Invasions Across the USA
In his effort to overthrow humanity and reign as the supreme species on Earth, Crypto must complete over 20 unique missions spread across six locations in the United States. Starting off in the rural South and heading west, you’ll encounter familiar yet fictional locations like Rockwell, Area 42, and the sunny and sassy Santa Modesta. Crypto’s adventure even includes a stop at the nation’s capital, where you’ll sow terror and wreak havoc at historical buildings like the White House and the Washington Monument.
Generally speaking, missions are often straightforward and short, with a handful of secondary objectives to complete if you desire. There’s a good mixture of third-person shooting and action gameplay, both while playing as Crypto and piloting his deadly spaceship. You can also disguise yourself as any unassuming NPC you catch off guard, thanks to Crypto’s inherent alien “Holobob” ability. Although you’re restricted from using weapons and gadgets like your jetpack during the Holobob state, you will be granted access to various restricted areas. This adds a bit of stealth gameplay to the mix, but it’s less like Splinter Cell and more like Hitman designed for beginners (in a good way).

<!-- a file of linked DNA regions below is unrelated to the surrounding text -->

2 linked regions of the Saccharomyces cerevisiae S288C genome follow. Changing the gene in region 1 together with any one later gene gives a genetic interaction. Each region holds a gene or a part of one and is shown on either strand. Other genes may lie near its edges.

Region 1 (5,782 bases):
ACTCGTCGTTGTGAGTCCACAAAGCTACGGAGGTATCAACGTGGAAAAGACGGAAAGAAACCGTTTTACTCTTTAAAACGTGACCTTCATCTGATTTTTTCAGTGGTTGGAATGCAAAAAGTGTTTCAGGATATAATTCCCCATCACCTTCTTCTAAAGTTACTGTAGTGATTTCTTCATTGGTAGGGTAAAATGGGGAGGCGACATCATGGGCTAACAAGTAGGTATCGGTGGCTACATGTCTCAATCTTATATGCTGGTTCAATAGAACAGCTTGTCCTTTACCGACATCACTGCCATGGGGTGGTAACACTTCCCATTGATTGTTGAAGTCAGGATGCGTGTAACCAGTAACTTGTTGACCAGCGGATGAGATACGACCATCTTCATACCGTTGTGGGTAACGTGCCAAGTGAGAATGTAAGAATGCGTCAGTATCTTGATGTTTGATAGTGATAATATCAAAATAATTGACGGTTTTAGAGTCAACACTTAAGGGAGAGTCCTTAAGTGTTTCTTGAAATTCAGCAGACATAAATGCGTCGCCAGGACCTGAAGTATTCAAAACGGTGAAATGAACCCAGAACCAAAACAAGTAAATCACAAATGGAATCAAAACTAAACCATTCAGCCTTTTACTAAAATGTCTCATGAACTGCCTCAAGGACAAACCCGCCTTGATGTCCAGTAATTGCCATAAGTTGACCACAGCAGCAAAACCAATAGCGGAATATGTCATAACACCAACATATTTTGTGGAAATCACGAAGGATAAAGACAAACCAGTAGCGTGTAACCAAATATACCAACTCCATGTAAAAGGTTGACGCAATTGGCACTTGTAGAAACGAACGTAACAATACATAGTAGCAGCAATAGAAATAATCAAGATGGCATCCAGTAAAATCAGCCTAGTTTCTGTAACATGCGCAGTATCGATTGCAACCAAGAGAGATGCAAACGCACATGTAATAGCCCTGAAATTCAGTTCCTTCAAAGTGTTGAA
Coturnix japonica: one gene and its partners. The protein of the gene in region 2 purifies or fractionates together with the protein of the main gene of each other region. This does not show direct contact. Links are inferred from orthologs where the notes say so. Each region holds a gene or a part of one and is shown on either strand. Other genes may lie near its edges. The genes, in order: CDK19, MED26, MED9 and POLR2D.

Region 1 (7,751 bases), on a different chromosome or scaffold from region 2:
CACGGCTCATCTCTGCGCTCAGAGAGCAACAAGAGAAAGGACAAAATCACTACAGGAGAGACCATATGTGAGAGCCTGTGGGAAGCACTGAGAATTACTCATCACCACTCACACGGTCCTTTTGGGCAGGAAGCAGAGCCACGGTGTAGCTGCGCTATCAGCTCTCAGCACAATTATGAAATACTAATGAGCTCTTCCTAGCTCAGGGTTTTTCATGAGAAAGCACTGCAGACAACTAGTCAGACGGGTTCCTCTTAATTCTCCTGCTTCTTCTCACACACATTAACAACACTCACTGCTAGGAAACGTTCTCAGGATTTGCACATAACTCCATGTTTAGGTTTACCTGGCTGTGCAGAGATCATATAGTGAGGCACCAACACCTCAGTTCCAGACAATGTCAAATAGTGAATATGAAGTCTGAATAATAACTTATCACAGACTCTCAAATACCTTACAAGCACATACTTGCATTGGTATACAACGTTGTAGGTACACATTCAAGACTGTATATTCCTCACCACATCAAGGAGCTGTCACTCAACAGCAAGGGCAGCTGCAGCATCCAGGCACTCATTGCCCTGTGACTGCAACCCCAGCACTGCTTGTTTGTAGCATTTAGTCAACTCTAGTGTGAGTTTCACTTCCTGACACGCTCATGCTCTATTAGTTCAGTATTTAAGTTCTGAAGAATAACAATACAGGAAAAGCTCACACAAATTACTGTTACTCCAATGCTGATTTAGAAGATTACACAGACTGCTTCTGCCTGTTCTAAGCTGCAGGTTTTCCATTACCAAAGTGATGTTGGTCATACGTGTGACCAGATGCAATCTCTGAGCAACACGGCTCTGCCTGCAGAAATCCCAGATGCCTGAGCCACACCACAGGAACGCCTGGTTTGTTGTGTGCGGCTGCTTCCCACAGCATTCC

Mission objectives are appropriately silly and work well with the game’s jokey storytelling. When you’re not tasked with destroying cars, buildings, and humans, you’ll complete more cautious tasks like infiltrating military bases or delivering a speech while impersonating a mayor. Even when objectives boil down to simply destroying everything in sight, the mayhem is usually well-contained and satisfying. For example, an early mission has you leveling a fairground with your saucer, using its destructive beams and cow-throwing abilities to tear down Ferris wheels and the like.
During these exceptionally explosive moments, the game is prone to slowdowns and stutters, which can dampen the spectacle a bit. Despite its overtly violent themes and gameplay, Destroy All Humans does its best to remain lighthearted and fun rather than gory or disturbing.
Scouting the Earth Turf